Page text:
Personal Responsibility and the Hummer

What do the H2, Congress, and Lukewarm Coffee all have in common? They are syptoms of a societal refusal to take personal responsibility. Most people want to take the path of least resistance, and allow others to make decisions for them. When things don't work the way you want them to, you want someone to blame. Starting with the obvious one, when you order hot coffee, and you put that hot coffee in your lap, while driving, and that coffee spills on you, who should take the blame? The person who ordered the coffee? The person who put that coffee in your lap? The person who drove with that coffee in your lap? Or the person who provided you witht eh coffee you ordered? In any rational examination of the situation, it wouldn't be that last one.

So, for a less obvious example, let's look at Congress. Ultimately the power of the Federal Government resides in Congress. Neither the Executive nor the Judicial branches have the ability to create laws. Congress is up for election all the damn time. (Every House seat is up every two years.) And yet... it's Bush this and Cheney that. They're responsible for all the ills of the world. Um... I call bullshit on that. Every member of Congress has been through an election since Bush took office. If people really were that dissatisfied with Bush and willing to take responsibility for doing something about it they would have voted in a Congress that would take action. They would be willing to remove representative who don't do their job. They would make it clear that when you don't vote the way I believe you should, You lose my vote. You do that enough, you lose your job. Voted yourself a pay raise, while unemployment in your district went up? You're out. But people won't do that. They vote party lines. They vote based on 30 seconds of soundbites about how awful the opponent is. Or, most likely, they don't vote at all. "My one vote won't make a difference." is saying "I'd rather someone else decided how my Country is run."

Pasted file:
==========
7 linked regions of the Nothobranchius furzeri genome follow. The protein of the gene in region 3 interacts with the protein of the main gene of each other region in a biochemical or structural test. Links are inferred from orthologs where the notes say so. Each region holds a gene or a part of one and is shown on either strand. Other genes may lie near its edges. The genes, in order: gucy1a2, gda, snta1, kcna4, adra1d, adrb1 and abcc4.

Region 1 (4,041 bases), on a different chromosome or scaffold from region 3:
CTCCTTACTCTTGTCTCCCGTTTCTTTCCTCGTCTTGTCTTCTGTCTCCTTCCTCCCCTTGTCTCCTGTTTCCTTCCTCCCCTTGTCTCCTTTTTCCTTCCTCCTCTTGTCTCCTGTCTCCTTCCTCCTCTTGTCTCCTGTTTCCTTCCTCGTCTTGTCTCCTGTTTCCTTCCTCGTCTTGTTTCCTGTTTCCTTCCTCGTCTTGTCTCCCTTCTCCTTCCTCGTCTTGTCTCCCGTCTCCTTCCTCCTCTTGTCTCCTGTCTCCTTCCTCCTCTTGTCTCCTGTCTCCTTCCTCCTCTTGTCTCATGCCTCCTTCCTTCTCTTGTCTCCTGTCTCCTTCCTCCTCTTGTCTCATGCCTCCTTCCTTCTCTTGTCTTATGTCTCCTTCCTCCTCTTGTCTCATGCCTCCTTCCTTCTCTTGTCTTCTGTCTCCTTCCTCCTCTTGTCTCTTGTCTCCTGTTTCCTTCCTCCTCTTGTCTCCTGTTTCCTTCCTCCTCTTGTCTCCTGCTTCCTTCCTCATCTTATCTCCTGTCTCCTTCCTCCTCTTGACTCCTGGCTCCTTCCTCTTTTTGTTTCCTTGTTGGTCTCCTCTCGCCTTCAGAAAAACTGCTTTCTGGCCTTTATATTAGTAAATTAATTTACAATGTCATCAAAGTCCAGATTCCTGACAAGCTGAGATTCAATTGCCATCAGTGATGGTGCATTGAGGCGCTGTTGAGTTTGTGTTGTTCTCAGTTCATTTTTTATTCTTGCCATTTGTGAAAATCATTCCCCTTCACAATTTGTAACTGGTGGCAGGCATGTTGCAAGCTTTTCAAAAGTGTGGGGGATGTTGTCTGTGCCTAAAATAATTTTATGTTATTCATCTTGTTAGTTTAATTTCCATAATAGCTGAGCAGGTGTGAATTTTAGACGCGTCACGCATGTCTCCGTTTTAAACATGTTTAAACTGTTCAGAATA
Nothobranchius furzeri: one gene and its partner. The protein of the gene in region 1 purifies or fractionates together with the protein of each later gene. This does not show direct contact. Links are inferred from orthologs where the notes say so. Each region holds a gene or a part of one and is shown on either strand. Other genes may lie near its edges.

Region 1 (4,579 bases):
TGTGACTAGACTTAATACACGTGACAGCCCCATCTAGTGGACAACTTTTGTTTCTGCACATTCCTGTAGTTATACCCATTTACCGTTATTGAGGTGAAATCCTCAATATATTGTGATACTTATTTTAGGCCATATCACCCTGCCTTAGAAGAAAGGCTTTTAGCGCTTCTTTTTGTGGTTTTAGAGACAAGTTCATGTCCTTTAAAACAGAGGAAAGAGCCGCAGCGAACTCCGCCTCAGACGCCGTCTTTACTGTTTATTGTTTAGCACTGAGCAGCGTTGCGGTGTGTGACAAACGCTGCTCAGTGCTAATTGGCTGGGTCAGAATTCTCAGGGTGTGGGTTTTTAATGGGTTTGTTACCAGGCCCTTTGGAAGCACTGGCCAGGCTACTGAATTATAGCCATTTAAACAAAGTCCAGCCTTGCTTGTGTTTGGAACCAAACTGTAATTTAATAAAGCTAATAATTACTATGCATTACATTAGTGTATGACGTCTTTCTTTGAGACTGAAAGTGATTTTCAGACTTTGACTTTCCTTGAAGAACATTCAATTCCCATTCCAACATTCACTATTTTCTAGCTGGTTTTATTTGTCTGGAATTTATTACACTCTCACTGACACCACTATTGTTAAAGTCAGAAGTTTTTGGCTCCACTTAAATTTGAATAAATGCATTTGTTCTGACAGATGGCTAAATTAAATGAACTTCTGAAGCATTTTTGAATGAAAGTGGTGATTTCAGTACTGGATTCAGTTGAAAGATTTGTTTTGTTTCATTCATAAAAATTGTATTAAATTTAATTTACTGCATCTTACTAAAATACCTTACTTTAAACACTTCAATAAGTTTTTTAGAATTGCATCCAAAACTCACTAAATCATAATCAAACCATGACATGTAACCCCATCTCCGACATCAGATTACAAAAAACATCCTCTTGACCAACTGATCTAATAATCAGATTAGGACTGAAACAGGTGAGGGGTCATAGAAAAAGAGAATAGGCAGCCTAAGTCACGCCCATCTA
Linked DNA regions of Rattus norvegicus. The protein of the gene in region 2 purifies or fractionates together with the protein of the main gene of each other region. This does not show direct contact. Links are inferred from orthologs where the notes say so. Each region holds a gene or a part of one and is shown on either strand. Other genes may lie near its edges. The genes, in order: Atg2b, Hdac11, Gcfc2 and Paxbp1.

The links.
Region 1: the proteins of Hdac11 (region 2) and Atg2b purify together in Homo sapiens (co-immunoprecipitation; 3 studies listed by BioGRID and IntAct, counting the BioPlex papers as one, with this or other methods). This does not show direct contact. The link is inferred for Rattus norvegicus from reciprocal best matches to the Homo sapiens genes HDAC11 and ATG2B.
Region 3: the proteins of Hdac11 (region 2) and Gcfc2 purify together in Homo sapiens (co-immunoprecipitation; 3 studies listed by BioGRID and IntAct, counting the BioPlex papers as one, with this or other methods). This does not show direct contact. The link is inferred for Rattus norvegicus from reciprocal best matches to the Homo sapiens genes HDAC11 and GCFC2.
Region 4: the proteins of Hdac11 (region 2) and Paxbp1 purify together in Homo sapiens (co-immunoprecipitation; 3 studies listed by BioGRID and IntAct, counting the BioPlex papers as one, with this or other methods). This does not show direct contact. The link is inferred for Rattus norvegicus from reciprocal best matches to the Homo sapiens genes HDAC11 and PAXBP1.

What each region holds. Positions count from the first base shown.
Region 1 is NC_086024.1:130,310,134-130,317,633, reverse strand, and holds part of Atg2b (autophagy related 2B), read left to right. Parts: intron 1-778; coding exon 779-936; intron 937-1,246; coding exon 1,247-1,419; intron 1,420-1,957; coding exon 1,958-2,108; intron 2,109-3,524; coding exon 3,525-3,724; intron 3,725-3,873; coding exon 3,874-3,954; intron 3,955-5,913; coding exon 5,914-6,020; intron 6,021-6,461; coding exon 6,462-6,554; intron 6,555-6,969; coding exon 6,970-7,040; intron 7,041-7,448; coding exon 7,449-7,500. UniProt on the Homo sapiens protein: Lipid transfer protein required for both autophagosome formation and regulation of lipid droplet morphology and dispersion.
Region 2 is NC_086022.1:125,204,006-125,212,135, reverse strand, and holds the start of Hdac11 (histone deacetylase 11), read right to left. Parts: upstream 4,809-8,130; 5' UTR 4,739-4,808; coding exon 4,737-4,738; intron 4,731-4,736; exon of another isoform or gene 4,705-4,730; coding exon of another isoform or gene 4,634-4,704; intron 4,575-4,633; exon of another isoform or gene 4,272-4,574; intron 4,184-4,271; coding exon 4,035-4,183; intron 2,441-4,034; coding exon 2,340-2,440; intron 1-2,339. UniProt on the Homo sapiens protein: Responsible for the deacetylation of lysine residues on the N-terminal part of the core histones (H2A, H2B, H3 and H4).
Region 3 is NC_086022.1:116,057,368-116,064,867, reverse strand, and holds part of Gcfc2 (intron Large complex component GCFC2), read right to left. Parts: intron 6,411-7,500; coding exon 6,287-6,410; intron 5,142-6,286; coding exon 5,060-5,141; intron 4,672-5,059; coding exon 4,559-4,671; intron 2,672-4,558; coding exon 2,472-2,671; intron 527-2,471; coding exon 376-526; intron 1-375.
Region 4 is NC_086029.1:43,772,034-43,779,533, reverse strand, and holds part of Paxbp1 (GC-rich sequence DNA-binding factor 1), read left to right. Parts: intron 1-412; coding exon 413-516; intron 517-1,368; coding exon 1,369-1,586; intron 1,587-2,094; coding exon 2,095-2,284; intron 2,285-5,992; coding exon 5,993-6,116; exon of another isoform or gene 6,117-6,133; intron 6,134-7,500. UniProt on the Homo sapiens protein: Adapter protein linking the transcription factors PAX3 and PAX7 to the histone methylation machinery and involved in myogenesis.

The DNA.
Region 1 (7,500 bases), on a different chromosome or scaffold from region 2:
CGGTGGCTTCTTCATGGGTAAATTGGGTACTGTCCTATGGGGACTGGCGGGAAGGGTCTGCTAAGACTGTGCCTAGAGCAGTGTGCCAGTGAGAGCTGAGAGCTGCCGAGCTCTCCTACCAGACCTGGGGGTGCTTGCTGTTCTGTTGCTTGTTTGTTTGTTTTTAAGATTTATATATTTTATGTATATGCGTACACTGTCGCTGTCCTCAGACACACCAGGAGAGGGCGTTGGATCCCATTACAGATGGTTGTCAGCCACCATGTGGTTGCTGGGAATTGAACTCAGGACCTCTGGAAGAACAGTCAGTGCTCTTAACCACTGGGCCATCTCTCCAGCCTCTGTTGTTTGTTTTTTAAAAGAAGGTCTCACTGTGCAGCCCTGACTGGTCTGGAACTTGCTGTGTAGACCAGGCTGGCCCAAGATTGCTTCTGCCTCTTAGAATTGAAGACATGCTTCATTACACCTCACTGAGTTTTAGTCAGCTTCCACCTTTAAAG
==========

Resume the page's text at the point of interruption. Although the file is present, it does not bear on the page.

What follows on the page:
So, where does the H2 come into this? Well... why would anyone drive an H2? It doesn't have the usefullness of an actual Humvee (and when was the last time you saw one that was off-road, or even dirty for that matter?). And it's too expensive to use as a working vehicle. The only reason someone would buy an H2 is as a status symbol. And status symbols are just another way of saying "I can't be held responsible for my own self-worth. I will allow others to decide my self-worth based on the display I make." Rather than spending that money on adding insulation to my house, or taking classes in something that interests me, I'll buy a vehicle that gets lousey milage, but looks pretty (to someone, I suppose.)

Of course, most of the people who know me (and hence might actually be reading this), are sitting there saying "Yeah, Hummer drivers are total tools." But every time you make a decision based in any part on what someone will think of you for doing something, you're doing the same thing. You're transfering responsibility for your decision to someone else. Am I innocent of this? Of course not. To some extent, shared responsibility is the foundation of civilization, but I think we'd all be better off if when we did sacrfice our personal responsibility to that of the group... well, we took responsibility for doing so.

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